Though sometimes you are surprised.

When I was in grade school, on the long walk home, there was this giant shrub, actually several that had grown together, dying parts replaced by new shoots, all trimmed in a huge square shape. But underneath, in the tangle of their bases, you could crawl through, on your belly, like you were in some sort of secret fox hole tunnel. There were lots of open branches and space so it wasn't EXACTLY like a foxhole, but we could pretend. Of course, I'd arrive home, the dress my Mom had made for me all dirty and she had NO idea how I could get that way from a "walk home".

So imagine my surprise when I was first back in town after university and saw that sculptured shrub was still there, all new pieces perhaps, but still a growing living thing. I could no longer fit underneath its form but I could see that image still, looking up through the dense shrubbery, the branches, the arms that protect, the leaves, guarding not just my form but my urgent heart as I thought that surely heaven must be this color green, that forever grows and will never die.
I think of the walls of my crash pad near work, a place that was only a spot to lay my head when I was on duty, my true home far away.  But what of the memories made there, the dinners and laughter, Barkley's attempts to get the little plush Chewbacca that was attached to Tam's purse, friends stopping by to see both of us, innumerable waffles, toast and toasts and always, books. There were tools and brass and puzzles and a question asked that made me look at the world in a whole new way. There was a dog bed, by mine, now claimed by a senior rescue dog, who will twitch in her sleep as she guards that which remains.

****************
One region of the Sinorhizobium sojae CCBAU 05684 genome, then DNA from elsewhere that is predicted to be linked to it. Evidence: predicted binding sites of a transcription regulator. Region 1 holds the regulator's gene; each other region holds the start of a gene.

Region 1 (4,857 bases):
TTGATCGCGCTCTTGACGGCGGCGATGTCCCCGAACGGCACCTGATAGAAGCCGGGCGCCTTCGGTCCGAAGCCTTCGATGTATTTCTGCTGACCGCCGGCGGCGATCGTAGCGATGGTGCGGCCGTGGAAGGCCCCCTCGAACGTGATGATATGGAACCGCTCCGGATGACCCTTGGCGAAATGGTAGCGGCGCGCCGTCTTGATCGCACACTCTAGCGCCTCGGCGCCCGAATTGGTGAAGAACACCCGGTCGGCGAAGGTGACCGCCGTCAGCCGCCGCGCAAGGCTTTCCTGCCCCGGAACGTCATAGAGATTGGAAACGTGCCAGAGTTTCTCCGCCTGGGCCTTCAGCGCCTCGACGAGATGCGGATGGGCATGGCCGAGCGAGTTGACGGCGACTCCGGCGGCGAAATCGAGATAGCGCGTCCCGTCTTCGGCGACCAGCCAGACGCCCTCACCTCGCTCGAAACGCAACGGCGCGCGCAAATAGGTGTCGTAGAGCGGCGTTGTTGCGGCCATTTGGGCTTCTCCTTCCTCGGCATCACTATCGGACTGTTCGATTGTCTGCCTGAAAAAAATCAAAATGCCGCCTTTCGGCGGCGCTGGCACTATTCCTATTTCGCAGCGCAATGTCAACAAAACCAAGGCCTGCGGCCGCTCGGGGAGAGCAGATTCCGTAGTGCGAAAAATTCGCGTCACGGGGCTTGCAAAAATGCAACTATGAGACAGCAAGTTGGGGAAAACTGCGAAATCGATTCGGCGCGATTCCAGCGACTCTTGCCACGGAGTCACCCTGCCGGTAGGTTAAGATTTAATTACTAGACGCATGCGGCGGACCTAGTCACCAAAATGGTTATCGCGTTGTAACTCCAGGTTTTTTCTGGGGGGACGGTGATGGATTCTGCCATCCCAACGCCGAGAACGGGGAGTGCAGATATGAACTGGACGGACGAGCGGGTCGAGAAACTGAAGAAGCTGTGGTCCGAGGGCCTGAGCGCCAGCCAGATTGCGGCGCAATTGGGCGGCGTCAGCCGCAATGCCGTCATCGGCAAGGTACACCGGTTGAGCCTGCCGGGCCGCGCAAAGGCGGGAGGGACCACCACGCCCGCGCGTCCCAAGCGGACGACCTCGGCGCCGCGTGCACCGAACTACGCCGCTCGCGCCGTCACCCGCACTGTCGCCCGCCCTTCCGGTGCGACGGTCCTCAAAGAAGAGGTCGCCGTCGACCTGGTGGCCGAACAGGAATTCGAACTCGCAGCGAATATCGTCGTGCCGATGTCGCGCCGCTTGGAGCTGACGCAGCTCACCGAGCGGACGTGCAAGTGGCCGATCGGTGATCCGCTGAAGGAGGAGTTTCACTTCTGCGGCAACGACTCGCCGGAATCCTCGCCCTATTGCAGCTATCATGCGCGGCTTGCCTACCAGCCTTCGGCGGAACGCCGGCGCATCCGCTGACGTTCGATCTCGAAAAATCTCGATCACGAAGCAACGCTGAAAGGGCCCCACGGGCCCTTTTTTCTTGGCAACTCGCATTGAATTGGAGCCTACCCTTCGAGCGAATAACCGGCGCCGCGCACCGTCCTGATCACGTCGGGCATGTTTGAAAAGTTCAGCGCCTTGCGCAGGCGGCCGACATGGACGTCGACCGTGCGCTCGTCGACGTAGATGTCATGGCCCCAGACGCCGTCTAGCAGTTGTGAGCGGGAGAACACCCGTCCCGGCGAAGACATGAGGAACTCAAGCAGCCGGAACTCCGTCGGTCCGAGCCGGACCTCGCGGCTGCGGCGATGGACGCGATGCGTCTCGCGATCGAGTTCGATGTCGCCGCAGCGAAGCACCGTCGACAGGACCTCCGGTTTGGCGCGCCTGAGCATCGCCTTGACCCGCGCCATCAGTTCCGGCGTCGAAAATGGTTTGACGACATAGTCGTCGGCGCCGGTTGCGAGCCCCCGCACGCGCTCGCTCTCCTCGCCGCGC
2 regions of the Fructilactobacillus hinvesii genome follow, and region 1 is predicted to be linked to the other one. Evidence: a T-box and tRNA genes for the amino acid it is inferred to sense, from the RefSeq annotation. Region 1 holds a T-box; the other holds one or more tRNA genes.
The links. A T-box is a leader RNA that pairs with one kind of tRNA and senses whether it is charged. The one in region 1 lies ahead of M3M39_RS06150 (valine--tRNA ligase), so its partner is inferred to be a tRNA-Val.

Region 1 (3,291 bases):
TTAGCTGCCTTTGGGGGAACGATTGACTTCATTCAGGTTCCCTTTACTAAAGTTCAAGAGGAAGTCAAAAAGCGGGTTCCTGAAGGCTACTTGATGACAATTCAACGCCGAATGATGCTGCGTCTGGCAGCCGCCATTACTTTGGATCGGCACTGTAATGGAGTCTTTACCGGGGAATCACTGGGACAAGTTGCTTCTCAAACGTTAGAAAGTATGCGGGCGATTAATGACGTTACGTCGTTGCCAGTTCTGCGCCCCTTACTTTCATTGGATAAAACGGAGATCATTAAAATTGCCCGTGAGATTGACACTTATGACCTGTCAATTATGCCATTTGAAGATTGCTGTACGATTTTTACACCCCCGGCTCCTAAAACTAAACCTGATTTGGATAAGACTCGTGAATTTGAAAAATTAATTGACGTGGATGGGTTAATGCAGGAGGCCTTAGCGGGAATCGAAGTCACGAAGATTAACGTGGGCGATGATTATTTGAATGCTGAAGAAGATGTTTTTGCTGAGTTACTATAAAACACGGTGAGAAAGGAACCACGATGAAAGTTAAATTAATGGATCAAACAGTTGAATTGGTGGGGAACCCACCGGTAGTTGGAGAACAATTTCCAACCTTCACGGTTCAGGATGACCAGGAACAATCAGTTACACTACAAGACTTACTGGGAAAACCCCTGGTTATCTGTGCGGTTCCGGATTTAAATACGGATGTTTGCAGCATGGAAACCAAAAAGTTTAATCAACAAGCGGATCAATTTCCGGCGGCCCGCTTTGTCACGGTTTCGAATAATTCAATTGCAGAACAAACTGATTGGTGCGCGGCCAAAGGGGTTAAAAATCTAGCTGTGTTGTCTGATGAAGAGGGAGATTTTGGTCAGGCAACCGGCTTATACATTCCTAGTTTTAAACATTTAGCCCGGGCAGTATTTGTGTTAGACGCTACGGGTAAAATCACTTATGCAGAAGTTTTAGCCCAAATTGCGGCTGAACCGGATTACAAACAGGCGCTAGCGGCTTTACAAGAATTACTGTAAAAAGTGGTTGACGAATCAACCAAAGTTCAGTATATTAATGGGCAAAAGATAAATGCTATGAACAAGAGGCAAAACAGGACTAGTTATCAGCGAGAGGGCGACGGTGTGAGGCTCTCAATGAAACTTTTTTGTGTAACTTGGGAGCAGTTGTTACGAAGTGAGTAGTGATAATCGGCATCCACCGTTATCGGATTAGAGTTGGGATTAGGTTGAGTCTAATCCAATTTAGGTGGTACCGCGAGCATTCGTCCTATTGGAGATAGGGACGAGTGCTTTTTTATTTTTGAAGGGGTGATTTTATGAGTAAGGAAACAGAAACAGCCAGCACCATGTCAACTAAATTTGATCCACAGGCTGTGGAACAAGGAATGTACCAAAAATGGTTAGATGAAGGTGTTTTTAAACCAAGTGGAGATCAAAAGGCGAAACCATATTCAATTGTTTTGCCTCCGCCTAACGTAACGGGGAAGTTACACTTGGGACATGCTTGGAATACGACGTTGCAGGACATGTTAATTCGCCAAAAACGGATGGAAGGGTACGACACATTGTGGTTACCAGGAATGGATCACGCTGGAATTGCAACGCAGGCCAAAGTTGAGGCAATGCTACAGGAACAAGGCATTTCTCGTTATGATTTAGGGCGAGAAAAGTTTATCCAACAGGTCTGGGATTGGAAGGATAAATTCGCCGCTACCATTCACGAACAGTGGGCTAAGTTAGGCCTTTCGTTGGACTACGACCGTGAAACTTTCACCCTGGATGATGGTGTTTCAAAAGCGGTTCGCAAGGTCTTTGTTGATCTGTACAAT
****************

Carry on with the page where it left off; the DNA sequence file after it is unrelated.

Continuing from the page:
Then there were the nights alone there, waiting for the phone to go off, even as it didn't.  My eyelids lids would twitch as I tried to sleep, the movement in response to my own brains thoughts or perhaps merely the cyclical movement of the earth and all of her watchers. In that place, there were memories made, and a life, perhaps forever changed. I wonder if years from now, I will drive past, just to see if it's there.

For these are the places of our happiest memories. They are scraps of time, like scraps of a note where your name once lay, a bit of stiff paper that means little of itself, yet still you keep it, will not burn it or throw it away because it means something, something you can hold even if the marks upon it are faded to white, something that says what you were, what you felt, even as you still are.
Years from now, oh so many years you hope, year to dream, to grow, there will come another night, with eyes that twitch with the minds flooding, even if the body is failing, the organs requiring the care of a Swiss watch even as time ticks down. The eyes are full of everything save consciousness and others gather around, looking on with knowing and unbearable eyes. The places of your memory are likely long gone, all they have here is the pictures of them in that brain that still sparks like a match, unspoken stories mirrored in the eyes of those around you.

Those places are never truly lost, they simply lie in whatever peaceful trail, besides whatever placid and assuring pond of spent years remains; in the mirror of days in which the mind still contemplates older desires and everlasting hopes. They are there, always, quiet, musing, steadfast, the joy still triumphant even if the actual place is now cinder and dirt. In that brain, is one final vision, a place perhaps, a person, someone for whom that spark exists even if they were years gone. The breath slows, the body remembers, the eyes finally close even as they embrace all seeing.
Far away, on a hill guarded by a small battalion of floral sprays, stands a grave marker. It was erected long before the soul's shroud that lays beneath would have believed, a life cut short without pattern, or prediction.  The stone has seen both sun and rain.  It has witnessed the dry heave of grief coming deep from the chest and the splash of tears against stone.  It will be here as the landscape grows, withers, dies, and grows again, generation after generation, even as those that visit fade from drought to dust.  It will be here when the night sky calls our name and doesn't look back.

From outside the basement window, the rain ceased as a flock of geese flew overhead, in the trail of a small aircraft that was skirting the storm.  Their sounds rose towards an astonishing crescendo, beyond the compass of hearing, as they flew upwards into a bright green sky.